KJL: Do you worry what’s going to happen to the small-business owner with conscience objections if Belmont Abbey and Wheaton College’s lawsuits get resolved?
RIENZI: Yes. Religious freedom is the birthright of every American. A waitress or gas-station owner has as much right to religious freedom as a monk or a nun. The administration has taken an extraordinarily narrow view of religious liberty: that as soon as someone enters the marketplace to earn a profit, he has surrendered his religious freedom. Thankfully, most courts to look at that question so far have rejected the administration’s stingy approach. And don’t forget — the last time this administration went to the Supreme Court with a narrow view of religious liberty, their arguments were rejected by a unanimous court in the Hosanna-Tabor case.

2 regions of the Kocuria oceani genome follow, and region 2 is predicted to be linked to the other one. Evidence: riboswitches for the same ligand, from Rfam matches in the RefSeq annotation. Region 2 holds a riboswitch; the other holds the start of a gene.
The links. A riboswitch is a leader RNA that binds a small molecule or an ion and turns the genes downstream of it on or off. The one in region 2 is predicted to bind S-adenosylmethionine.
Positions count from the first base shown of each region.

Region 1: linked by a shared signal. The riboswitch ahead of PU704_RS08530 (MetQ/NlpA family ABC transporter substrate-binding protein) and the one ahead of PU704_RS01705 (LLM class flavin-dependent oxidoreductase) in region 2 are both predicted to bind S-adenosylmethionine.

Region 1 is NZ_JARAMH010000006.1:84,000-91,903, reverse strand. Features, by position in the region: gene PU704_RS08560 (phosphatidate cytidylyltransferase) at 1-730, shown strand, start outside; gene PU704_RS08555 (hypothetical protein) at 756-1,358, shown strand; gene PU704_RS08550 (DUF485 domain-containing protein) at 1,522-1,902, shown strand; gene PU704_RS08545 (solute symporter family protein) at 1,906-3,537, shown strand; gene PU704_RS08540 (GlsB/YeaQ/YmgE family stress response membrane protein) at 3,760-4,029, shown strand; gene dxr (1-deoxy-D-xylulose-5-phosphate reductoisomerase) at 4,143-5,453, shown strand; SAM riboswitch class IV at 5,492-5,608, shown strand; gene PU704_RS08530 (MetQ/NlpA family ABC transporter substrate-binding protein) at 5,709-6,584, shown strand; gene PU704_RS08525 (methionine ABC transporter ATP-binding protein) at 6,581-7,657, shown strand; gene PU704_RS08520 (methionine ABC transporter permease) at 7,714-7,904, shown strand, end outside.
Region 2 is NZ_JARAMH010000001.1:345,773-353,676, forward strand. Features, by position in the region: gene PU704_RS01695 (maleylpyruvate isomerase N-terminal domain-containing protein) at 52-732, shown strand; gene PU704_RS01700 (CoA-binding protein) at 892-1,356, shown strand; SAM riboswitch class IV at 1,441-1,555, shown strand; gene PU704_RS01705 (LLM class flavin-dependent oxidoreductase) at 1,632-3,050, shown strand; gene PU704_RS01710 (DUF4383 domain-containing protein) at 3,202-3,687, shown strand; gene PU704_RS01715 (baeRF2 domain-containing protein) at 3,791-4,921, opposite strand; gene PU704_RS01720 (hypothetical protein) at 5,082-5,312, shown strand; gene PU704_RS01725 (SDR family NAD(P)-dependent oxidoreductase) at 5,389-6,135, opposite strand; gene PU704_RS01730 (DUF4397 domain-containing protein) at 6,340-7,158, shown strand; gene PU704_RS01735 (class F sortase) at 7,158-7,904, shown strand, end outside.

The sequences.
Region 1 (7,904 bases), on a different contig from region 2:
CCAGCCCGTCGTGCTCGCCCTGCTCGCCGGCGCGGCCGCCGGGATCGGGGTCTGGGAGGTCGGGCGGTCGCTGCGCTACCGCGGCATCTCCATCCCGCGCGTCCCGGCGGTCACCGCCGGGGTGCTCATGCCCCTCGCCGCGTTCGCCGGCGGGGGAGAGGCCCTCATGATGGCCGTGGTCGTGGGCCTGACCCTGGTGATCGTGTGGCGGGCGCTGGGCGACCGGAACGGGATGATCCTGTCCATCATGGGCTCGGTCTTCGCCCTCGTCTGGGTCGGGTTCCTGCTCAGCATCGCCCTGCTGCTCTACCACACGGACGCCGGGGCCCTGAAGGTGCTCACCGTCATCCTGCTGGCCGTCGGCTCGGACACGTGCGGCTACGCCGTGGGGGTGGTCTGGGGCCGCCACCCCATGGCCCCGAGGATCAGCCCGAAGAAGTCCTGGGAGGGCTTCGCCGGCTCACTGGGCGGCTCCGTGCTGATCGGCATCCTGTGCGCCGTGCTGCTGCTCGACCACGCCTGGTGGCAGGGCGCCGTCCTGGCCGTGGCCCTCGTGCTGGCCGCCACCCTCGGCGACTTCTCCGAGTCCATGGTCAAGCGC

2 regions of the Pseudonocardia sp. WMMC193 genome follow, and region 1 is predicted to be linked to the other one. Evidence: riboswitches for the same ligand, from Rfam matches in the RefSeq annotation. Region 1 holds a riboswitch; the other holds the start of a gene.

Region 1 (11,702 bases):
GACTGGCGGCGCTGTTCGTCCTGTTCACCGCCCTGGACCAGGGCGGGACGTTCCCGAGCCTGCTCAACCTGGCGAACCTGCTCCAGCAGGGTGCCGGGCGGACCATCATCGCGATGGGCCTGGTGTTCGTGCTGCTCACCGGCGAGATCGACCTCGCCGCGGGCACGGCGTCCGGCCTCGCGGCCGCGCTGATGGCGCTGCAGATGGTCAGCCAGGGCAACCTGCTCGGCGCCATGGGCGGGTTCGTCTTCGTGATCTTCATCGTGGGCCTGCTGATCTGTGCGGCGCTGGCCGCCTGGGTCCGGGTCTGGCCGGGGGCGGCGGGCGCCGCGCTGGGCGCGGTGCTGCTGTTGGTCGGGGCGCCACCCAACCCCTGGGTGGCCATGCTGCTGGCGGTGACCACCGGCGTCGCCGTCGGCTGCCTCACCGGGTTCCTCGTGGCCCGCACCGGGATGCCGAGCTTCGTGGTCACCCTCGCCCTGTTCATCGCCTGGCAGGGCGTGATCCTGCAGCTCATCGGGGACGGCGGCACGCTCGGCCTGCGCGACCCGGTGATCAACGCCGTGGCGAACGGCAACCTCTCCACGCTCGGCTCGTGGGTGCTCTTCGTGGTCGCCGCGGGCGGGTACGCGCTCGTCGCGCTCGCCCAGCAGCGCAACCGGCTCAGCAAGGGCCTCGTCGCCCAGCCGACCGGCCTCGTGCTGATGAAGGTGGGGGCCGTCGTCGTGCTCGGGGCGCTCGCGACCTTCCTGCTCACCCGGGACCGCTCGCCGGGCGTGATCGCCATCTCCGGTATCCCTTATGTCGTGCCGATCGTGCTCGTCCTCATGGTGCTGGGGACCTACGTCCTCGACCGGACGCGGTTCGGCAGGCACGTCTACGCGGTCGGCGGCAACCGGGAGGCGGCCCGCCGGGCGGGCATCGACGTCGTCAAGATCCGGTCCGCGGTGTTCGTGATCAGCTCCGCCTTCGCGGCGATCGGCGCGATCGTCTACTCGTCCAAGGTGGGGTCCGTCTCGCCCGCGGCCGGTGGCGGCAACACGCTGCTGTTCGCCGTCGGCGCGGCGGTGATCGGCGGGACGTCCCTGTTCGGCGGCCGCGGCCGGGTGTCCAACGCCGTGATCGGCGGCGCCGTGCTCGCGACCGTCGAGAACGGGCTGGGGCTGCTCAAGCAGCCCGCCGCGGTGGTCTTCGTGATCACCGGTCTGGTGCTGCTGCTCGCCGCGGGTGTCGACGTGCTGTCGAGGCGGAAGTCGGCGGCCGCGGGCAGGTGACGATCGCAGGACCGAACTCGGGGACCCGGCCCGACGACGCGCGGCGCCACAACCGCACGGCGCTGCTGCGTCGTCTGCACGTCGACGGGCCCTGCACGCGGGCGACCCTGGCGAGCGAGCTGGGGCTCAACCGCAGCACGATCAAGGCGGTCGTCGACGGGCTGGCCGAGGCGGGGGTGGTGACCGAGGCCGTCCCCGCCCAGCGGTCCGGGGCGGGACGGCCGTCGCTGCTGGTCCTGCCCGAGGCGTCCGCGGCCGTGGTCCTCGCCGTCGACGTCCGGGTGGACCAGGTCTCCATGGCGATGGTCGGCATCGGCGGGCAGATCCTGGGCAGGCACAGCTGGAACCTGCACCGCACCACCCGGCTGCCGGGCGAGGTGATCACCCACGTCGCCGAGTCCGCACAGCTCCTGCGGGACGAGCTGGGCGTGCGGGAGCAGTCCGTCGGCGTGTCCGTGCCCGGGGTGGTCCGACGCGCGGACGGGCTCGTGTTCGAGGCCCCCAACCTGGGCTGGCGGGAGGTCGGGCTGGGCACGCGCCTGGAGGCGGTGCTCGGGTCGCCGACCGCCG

KJL: Is it odd or hypocritical for Americans to be putting their hopes in the courts here to fix a bad policy we just had a national election about?
RIENZI: Not at all. We are a nation of laws, and sometimes people need to go to court to enforce those laws. In any case, prior to this election, the president asked the American people to trust him to protect religious freedom — he held press conferences and made promises about not enforcing the current rule and formulating a new one. It is certainly fair for citizens to ask the courts to hold the administration to its word.
KJL: Is there a whole lot of religious-freedom education still to be done?
RIENZI: Yes. We are a wonderfully diverse nation in so many ways, and that includes our religious diversity. We have people in this country with a great variety of religious beliefs, some belonging to traditional faiths and many not. Unless there is a truly compelling reason, the government should not be in the business of forcing any of them to violate their faith just to make a living. We all lose when the government needlessly steamrolls someone’s civil rights.